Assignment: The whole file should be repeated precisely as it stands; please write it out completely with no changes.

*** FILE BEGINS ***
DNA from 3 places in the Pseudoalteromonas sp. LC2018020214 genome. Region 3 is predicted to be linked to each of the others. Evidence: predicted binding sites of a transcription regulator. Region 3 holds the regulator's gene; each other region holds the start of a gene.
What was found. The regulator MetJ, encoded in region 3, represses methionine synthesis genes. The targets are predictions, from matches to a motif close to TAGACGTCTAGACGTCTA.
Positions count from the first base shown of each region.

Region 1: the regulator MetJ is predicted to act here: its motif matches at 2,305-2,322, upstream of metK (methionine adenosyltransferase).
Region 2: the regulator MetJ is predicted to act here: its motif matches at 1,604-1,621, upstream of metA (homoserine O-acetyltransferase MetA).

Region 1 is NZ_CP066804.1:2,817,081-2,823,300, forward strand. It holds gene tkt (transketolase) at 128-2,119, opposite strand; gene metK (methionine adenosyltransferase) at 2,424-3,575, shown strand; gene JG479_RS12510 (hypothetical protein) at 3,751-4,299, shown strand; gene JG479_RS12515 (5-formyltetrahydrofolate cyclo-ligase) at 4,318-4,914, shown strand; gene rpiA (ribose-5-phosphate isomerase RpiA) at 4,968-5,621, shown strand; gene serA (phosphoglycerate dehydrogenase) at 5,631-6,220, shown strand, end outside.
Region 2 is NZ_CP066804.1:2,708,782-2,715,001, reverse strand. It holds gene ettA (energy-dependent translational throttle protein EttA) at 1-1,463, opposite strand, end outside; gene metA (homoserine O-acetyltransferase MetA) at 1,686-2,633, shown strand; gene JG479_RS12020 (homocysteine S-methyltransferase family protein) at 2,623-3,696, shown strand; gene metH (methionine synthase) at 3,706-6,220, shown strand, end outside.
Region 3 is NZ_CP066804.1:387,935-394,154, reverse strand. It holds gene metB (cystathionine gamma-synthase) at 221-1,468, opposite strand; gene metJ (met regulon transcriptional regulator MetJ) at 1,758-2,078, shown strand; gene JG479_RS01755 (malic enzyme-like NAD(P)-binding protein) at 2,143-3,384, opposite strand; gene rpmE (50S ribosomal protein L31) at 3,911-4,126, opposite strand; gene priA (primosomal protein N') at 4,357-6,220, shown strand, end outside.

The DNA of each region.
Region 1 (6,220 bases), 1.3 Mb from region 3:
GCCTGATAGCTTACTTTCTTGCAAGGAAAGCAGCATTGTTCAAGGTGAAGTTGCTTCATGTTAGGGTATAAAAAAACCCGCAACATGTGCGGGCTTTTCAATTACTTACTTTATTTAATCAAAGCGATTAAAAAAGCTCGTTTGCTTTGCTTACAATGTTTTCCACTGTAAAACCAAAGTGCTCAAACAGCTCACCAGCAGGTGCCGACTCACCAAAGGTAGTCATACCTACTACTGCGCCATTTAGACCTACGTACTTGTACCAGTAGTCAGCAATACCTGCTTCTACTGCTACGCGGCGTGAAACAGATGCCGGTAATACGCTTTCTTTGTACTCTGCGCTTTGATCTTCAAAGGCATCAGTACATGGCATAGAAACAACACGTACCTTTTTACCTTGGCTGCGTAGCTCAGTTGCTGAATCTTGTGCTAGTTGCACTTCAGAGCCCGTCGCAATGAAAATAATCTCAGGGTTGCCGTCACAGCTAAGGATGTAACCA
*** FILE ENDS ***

DNA from 3 places in the Pseudoalteromonas sp. LC2018020214 genome. Region 3 is predicted to be linked to each of the others. Evidence: predicted binding sites of a transcription regulator. Region 3 holds the regulator's gene; each other region holds the start of a gene.
What was found. The regulator MetJ, encoded in region 3, represses methionine synthesis genes. The targets are predictions, from matches to a motif close to TAGACGTCTAGACGTCTA.
Positions count from the first base shown of each region.

Region 1: the regulator MetJ is predicted to act here: its motif matches at 2,305-2,322, upstream of metK (methionine adenosyltransferase).
Region 2: the regulator MetJ is predicted to act here: its motif matches at 1,604-1,621, upstream of metA (homoserine O-acetyltransferase MetA).

Region 1 is NZ_CP066804.1:2,817,081-2,823,300, forward strand. It holds gene tkt (transketolase) at 128-2,119, opposite strand; gene metK (methionine adenosyltransferase) at 2,424-3,575, shown strand; gene JG479_RS12510 (hypothetical protein) at 3,751-4,299, shown strand; gene JG479_RS12515 (5-formyltetrahydrofolate cyclo-ligase) at 4,318-4,914, shown strand; gene rpiA (ribose-5-phosphate isomerase RpiA) at 4,968-5,621, shown strand; gene serA (phosphoglycerate dehydrogenase) at 5,631-6,220, shown strand, end outside.
Region 2 is NZ_CP066804.1:2,708,782-2,715,001, reverse strand. It holds gene ettA (energy-dependent translational throttle protein EttA) at 1-1,463, opposite strand, end outside; gene metA (homoserine O-acetyltransferase MetA) at 1,686-2,633, shown strand; gene JG479_RS12020 (homocysteine S-methyltransferase family protein) at 2,623-3,696, shown strand; gene metH (methionine synthase) at 3,706-6,220, shown strand, end outside.
Region 3 is NZ_CP066804.1:387,935-394,154, reverse strand. It holds gene metB (cystathionine gamma-synthase) at 221-1,468, opposite strand; gene metJ (met regulon transcriptional regulator MetJ) at 1,758-2,078, shown strand; gene JG479_RS01755 (malic enzyme-like NAD(P)-binding protein) at 2,143-3,384, opposite strand; gene rpmE (50S ribosomal protein L31) at 3,911-4,126, opposite strand; gene priA (primosomal protein N') at 4,357-6,220, shown strand, end outside.

The DNA of each region.
Region 1 (6,220 bases), 1.3 Mb from region 3:
GCCTGATAGCTTACTTTCTTGCAAGGAAAGCAGCATTGTTCAAGGTGAAGTTGCTTCATGTTAGGGTATAAAAAAACCCGCAACATGTGCGGGCTTTTCAATTACTTACTTTATTTAATCAAAGCGATTAAAAAAGCTCGTTTGCTTTGCTTACAATGTTTTCCACTGTAAAACCAAAGTGCTCAAACAGCTCACCAGCAGGTGCCGACTCACCAAAGGTAGTCATACCTACTACTGCGCCATTTAGACCTACGTACTTGTACCAGTAGTCAGCAATACCTGCTTCTACTGCTACGCGGCGTGAAACAGATGCCGGTAATACGCTTTCTTTGTACTCTGCGCTTTGATCTTCAAAGGCATCAGTACATGGCATAGAAACAACACGTACCTTTTTACCTTGGCTGCGTAGCTCAGTTGCTGAATCTTGTGCTAGTTGCACTTCAGAGCCCGTCGCAATGAAAATAATCTCAGGGTTGCCGTCACAGCTAAGGATGTAACCA